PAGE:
In fact, Quindlen has created an entire cast of characters in Every Last One that is real and well-rounded, a community that is instantly recognizable.  She has done a wonderful job here of focusing on the routine of everyday life, the details a mother is concerned with, all while building up an underlying tension.  In the aftermath of tragedy, Quindlen gives the reader a thoughtful exploration of how Mary Beth deals with what has happened and how those around her are sometimes supportive, sometimes intrusive, and sometimes thoughtless. Not all of it worked for me; it sometimes felt like there were too many story arcs.

Kirkus Reviews talked about the melodrama of the book. I think that sometimes a book that begins with an ordinary life and then veers off into something much bigger can give the impression of melodrama. But for me, there was a dramatic event (which may have been a bit more foreshadowed than was necessary) but the aftermath of that did not leave me with the impression of melodrama at all.  The New York Times review, on the other hand, called the book "spellbinding."  I don't know that is a description I would use, either because so much of this book was a quiet exploration of love, friendship, family dynamics, and the healing process.

Every Last One would make an excellent book club selection; there is a lot to discuss here that women can relate to.  A huge thank you to the ladies at TLC Book Tours for including me in this tour.  For more reviews, check out the full list of bloggers on the tour

To learn more about Quindlen and her other novels and writing, check out her website.

Random House has generously offered a copy of this book to one of my readers (U.S. residents only--sorry!).  If you're interested, please let me know in a comment and leave me a way to get a hold of you.  I'll select a winner on Sunday, March 27th.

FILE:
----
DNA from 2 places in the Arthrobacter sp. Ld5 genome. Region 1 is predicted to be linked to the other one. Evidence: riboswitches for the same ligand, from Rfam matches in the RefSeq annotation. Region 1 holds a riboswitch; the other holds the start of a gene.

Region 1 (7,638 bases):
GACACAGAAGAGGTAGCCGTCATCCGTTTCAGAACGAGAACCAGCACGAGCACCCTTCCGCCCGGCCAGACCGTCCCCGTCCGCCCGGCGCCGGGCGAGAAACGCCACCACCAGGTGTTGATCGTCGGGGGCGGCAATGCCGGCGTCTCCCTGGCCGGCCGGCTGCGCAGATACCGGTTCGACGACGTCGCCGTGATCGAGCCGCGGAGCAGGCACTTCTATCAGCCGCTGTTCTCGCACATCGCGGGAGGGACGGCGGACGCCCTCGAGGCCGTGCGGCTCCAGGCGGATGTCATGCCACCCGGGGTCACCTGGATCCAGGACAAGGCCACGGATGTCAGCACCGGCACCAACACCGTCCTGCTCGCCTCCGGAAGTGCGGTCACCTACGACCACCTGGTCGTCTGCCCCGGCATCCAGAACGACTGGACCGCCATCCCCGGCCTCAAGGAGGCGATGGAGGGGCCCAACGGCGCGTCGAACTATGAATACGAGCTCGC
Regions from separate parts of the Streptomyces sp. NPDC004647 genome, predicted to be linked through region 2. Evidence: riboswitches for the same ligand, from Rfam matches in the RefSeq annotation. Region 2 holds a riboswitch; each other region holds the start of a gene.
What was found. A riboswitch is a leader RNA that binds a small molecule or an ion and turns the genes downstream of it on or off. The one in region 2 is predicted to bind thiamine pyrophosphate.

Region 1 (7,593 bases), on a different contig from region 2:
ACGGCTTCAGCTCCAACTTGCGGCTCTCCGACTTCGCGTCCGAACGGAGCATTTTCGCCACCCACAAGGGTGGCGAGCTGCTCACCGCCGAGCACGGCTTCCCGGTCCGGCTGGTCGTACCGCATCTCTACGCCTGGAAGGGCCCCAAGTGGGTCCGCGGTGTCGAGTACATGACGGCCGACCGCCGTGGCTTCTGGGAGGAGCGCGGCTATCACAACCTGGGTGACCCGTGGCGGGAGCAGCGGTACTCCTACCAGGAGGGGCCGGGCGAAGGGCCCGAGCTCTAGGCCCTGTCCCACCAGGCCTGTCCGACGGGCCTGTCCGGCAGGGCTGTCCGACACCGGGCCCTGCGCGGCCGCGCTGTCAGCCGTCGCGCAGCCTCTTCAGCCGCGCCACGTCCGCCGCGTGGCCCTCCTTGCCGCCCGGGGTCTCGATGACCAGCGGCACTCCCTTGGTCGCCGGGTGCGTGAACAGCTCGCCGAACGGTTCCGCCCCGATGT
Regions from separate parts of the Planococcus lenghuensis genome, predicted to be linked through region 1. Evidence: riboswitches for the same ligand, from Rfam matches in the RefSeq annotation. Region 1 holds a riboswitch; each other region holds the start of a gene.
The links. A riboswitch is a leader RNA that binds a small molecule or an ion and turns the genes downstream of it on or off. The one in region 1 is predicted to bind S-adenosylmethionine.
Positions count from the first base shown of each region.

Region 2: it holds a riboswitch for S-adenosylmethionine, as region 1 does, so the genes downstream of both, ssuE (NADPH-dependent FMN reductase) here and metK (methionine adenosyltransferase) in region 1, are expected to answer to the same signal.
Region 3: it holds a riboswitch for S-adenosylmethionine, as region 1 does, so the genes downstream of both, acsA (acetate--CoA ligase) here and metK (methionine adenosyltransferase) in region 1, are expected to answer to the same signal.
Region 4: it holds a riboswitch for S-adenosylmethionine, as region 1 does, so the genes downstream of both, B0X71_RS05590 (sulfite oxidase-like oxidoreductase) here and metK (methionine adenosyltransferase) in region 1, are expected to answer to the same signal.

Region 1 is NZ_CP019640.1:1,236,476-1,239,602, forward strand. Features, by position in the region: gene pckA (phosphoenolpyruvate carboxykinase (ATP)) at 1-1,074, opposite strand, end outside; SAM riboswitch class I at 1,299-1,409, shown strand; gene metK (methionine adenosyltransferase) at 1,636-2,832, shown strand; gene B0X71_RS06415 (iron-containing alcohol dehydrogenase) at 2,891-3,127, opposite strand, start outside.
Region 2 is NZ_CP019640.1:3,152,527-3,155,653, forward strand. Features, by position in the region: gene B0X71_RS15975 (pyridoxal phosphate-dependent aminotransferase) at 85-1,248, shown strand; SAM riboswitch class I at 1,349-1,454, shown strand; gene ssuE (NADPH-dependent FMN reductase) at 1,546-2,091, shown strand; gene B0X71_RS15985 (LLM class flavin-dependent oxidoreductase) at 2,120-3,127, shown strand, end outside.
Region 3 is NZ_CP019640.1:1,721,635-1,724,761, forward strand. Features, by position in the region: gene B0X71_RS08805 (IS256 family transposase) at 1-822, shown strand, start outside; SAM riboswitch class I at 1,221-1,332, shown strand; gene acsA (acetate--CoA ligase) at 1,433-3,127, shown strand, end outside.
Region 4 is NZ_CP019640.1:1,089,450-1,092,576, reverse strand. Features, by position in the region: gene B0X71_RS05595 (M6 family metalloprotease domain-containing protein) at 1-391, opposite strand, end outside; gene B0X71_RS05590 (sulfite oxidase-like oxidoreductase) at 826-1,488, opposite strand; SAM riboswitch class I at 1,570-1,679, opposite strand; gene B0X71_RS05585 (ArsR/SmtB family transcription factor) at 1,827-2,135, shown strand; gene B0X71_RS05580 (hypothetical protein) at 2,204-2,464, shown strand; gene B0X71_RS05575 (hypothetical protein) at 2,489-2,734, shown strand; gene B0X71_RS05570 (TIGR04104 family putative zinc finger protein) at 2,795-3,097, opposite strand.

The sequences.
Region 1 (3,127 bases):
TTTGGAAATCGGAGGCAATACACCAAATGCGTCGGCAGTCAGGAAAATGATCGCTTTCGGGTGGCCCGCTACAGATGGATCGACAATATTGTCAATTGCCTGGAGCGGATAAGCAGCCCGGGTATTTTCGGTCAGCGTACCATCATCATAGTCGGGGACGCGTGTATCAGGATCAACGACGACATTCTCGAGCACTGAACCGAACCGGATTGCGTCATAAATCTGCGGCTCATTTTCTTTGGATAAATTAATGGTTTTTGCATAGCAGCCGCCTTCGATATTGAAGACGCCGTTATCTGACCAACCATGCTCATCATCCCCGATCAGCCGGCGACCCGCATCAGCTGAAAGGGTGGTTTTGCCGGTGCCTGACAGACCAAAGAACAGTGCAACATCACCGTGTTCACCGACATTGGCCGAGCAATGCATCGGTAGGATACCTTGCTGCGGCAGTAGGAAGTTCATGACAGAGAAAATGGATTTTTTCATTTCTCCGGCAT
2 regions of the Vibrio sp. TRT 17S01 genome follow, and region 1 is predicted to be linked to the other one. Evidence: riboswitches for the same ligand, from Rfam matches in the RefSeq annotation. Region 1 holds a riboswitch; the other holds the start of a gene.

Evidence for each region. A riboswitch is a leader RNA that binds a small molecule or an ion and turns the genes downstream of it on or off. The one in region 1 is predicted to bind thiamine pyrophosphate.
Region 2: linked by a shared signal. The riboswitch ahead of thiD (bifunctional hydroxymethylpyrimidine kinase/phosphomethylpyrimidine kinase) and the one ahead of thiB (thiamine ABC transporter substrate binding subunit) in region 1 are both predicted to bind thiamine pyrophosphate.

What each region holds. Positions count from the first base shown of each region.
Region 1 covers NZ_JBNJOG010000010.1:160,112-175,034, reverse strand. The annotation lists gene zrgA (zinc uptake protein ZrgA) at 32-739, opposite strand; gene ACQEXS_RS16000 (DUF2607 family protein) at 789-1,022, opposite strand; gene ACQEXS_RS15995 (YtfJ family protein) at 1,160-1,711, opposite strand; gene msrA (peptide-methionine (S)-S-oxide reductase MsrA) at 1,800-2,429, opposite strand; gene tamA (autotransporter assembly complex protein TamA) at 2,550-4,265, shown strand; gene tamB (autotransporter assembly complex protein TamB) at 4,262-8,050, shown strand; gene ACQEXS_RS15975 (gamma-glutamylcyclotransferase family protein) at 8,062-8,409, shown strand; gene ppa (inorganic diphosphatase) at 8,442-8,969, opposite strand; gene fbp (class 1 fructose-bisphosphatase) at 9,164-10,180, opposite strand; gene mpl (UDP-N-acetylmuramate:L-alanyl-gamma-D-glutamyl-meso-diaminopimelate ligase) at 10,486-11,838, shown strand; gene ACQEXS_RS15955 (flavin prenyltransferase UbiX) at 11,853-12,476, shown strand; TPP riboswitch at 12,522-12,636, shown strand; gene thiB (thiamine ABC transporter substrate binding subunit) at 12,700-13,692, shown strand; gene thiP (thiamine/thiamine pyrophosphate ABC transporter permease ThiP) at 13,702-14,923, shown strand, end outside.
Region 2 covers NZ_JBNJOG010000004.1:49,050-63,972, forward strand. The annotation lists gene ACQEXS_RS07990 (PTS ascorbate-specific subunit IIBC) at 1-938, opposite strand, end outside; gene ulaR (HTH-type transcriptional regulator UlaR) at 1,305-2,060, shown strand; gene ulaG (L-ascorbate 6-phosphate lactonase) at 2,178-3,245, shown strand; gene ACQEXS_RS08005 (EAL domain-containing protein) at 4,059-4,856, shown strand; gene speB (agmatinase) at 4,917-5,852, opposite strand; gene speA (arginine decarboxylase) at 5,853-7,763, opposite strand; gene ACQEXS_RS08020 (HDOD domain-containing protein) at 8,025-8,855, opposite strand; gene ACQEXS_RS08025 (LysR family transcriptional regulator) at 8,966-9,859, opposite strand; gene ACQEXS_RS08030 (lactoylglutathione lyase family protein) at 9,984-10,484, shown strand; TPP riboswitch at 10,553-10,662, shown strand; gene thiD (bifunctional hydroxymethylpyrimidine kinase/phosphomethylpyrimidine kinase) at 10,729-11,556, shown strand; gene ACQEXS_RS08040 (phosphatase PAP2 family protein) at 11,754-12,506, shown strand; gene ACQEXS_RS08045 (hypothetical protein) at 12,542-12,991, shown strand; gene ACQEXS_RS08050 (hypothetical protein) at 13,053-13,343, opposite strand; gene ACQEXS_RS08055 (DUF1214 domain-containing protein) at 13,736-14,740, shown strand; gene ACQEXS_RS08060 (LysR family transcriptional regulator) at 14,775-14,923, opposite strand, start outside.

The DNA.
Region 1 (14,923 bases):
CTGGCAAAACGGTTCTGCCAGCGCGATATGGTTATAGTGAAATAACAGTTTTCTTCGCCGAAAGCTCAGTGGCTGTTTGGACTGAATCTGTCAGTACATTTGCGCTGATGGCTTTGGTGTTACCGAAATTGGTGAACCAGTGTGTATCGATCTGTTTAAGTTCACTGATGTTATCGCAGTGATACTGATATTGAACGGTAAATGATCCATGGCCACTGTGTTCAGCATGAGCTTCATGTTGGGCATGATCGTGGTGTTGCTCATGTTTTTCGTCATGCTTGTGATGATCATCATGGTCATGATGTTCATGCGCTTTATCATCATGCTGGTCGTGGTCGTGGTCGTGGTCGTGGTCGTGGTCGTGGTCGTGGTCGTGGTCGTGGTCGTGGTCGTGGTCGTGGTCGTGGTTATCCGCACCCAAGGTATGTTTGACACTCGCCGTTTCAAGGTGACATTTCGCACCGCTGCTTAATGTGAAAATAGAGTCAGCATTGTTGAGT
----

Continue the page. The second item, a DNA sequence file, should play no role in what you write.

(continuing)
Monday, March 21, 2011

One Amazing Thing by Chitra Banerjee Divakaruni

One Amazing Thing by Chitra Banerjee Divakaruni
220 pages
Published February 2010 by Hyperion
Source: the publisher

Nine people remain in a passport and visa office late one afternoon when an earthquake strikes that strands the disparate people and forces them to work together to survive.  After the immediate need for medical care, a reckoning of what supplies they have, and an assessment of their situation, the group tries to settle in and wait for rescue.  But fear and personal issues soon begin to cause problems and in-fighting.  Then a young graduate student suggests that every one has one amazing thing that has happened to them and suggests that each person tell a story about what that thing is for them.  The group is soon caught up in the stories of a young Muslim-American man, an upper-class couple whose relationship is clearly falling apart, a Chinese grandmother and her rebellious Chinese-American granddaughter, an African-American ex-soldier, the graduate student and the Indian man and woman who work in the office and have been heading toward an affair.

I wondered as I read this if Divakaruni had developed these stories and then worked up a story to bring them altogether since the emphasis of this book is definitely on the stories themselves rather than the group's fight for survival.  Some of the stories were very lovely, some heartbreaking, some too obviously headed to a moral.  Divakaruni does use the stories to look a wealth of issues including class struggles, racism, disillusionment, abandonment, and love.  I enjoyed this play on Chaucer's Canterbury Tales and feel that Divakaruni developed interesting characters, some with amazing depth.